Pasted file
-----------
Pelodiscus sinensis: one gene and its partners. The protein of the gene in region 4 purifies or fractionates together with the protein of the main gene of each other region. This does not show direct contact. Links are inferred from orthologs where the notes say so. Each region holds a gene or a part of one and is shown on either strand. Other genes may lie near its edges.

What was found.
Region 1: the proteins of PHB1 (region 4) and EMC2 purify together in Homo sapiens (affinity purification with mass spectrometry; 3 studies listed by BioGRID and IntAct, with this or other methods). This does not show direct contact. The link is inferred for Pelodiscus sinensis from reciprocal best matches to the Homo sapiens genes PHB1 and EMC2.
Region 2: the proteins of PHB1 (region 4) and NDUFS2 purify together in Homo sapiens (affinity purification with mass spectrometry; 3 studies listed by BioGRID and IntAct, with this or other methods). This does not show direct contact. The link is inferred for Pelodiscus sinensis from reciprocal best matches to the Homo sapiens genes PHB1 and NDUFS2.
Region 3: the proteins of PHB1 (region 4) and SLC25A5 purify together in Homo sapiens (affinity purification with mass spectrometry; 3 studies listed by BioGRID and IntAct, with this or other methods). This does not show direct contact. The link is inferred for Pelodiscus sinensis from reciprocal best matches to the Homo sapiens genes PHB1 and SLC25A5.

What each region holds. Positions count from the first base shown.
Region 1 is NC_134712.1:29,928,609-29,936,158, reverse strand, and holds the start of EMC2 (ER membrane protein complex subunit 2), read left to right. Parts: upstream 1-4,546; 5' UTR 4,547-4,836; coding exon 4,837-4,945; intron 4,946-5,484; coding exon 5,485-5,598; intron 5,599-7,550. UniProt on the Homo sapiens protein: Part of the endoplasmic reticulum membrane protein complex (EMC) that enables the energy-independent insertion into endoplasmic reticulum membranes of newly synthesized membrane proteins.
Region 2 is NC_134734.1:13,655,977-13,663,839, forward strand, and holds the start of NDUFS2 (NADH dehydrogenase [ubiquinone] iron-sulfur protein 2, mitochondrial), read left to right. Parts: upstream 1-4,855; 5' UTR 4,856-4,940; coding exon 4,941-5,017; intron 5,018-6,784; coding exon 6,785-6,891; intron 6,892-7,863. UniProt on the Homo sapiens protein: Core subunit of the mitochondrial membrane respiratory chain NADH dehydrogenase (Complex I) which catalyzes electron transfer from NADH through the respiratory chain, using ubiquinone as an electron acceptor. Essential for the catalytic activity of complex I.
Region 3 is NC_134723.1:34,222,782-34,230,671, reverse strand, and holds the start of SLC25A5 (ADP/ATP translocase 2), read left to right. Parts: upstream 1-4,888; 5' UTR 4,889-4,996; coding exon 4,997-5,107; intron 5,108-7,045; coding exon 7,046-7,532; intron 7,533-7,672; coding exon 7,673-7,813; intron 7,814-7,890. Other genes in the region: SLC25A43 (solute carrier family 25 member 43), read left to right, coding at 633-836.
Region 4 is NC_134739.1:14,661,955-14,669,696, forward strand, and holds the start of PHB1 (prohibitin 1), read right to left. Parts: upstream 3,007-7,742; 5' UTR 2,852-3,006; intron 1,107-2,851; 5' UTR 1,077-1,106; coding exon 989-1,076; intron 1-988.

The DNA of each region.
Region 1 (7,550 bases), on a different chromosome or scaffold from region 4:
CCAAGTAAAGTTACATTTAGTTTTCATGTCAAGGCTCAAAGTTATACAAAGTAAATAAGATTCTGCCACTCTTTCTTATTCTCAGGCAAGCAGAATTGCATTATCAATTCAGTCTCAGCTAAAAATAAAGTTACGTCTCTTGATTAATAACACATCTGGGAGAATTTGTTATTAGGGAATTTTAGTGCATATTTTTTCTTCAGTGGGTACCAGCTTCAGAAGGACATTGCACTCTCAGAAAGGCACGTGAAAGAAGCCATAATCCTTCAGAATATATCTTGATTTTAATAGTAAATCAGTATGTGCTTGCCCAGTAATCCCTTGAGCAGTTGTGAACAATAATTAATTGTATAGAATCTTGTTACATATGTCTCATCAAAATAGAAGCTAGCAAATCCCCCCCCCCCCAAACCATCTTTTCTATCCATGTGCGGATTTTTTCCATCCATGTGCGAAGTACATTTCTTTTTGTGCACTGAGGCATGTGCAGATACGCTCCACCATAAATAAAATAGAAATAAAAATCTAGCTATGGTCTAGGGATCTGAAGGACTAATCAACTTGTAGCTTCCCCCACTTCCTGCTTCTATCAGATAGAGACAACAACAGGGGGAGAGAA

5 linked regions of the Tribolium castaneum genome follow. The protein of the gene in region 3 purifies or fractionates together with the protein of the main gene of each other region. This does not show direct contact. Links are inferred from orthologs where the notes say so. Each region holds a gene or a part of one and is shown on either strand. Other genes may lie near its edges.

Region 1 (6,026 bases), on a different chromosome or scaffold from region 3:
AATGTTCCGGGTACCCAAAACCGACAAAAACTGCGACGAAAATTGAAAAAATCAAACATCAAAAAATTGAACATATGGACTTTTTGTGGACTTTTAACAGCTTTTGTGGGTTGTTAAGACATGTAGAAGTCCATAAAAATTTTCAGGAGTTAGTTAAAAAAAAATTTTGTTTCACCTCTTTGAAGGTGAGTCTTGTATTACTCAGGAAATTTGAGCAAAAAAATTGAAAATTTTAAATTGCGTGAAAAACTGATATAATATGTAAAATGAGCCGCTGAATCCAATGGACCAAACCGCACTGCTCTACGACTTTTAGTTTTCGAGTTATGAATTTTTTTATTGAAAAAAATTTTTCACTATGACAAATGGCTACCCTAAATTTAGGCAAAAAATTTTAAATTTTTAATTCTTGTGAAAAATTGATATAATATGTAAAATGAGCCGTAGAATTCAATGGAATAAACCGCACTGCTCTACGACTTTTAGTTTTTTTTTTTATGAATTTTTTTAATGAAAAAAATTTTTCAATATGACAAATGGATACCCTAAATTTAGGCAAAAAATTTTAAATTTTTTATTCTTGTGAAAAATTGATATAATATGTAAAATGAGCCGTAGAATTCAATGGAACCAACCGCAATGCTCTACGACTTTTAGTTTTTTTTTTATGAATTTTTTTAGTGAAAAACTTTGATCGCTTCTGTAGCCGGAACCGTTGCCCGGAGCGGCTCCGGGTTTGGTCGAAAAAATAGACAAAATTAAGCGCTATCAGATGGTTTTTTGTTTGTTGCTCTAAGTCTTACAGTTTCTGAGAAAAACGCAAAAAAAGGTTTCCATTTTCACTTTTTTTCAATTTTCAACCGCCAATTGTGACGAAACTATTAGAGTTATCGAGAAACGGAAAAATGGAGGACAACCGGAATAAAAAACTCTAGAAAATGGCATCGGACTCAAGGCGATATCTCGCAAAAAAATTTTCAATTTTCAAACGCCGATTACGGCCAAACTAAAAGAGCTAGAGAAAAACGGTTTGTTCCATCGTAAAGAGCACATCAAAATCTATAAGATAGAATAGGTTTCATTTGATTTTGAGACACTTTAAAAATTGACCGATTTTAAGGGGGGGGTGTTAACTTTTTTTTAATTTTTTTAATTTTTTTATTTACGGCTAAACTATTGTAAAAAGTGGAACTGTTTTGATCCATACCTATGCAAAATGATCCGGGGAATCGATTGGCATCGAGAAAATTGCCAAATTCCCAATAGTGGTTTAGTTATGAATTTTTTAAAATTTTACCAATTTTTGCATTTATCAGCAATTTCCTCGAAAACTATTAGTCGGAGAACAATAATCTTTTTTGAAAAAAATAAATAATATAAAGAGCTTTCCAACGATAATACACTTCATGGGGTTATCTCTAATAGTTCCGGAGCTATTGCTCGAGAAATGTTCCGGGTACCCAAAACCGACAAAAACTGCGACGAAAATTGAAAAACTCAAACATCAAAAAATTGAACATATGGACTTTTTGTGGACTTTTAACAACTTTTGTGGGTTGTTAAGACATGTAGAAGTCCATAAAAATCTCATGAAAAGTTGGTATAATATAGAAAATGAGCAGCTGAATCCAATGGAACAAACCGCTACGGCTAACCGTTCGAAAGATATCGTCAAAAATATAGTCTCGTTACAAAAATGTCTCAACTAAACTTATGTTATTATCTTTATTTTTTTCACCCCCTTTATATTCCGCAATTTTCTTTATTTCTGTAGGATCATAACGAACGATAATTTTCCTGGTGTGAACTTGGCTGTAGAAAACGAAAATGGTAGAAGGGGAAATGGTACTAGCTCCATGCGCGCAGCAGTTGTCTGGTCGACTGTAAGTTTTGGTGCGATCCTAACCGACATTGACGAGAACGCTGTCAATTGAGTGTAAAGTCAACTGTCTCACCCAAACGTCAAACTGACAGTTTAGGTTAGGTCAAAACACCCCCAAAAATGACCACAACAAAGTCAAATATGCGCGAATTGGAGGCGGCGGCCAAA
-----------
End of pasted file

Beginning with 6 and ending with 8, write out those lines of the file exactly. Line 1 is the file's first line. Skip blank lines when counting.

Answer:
What each region holds. Positions count from the first base shown.
Region 1 is NC_134712.1:29,928,609-29,936,158, reverse strand, and holds the start of EMC2 (ER membrane protein complex subunit 2), read left to right. Parts: upstream 1-4,546; 5' UTR 4,547-4,836; coding exon 4,837-4,945; intron 4,946-5,484; coding exon 5,485-5,598; intron 5,599-7,550. UniProt on the Homo sapiens protein: Part of the endoplasmic reticulum membrane protein complex (EMC) that enables the energy-independent insertion into endoplasmic reticulum membranes of newly synthesized membrane proteins.
Region 2 is NC_134734.1:13,655,977-13,663,839, forward strand, and holds the start of NDUFS2 (NADH dehydrogenase [ubiquinone] iron-sulfur protein 2, mitochondrial), read left to right. Parts: upstream 1-4,855; 5' UTR 4,856-4,940; coding exon 4,941-5,017; intron 5,018-6,784; coding exon 6,785-6,891; intron 6,892-7,863. UniProt on the Homo sapiens protein: Core subunit of the mitochondrial membrane respiratory chain NADH dehydrogenase (Complex I) which catalyzes electron transfer from NADH through the respiratory chain, using ubiquinone as an electron acceptor. Essential for the catalytic activity of complex I.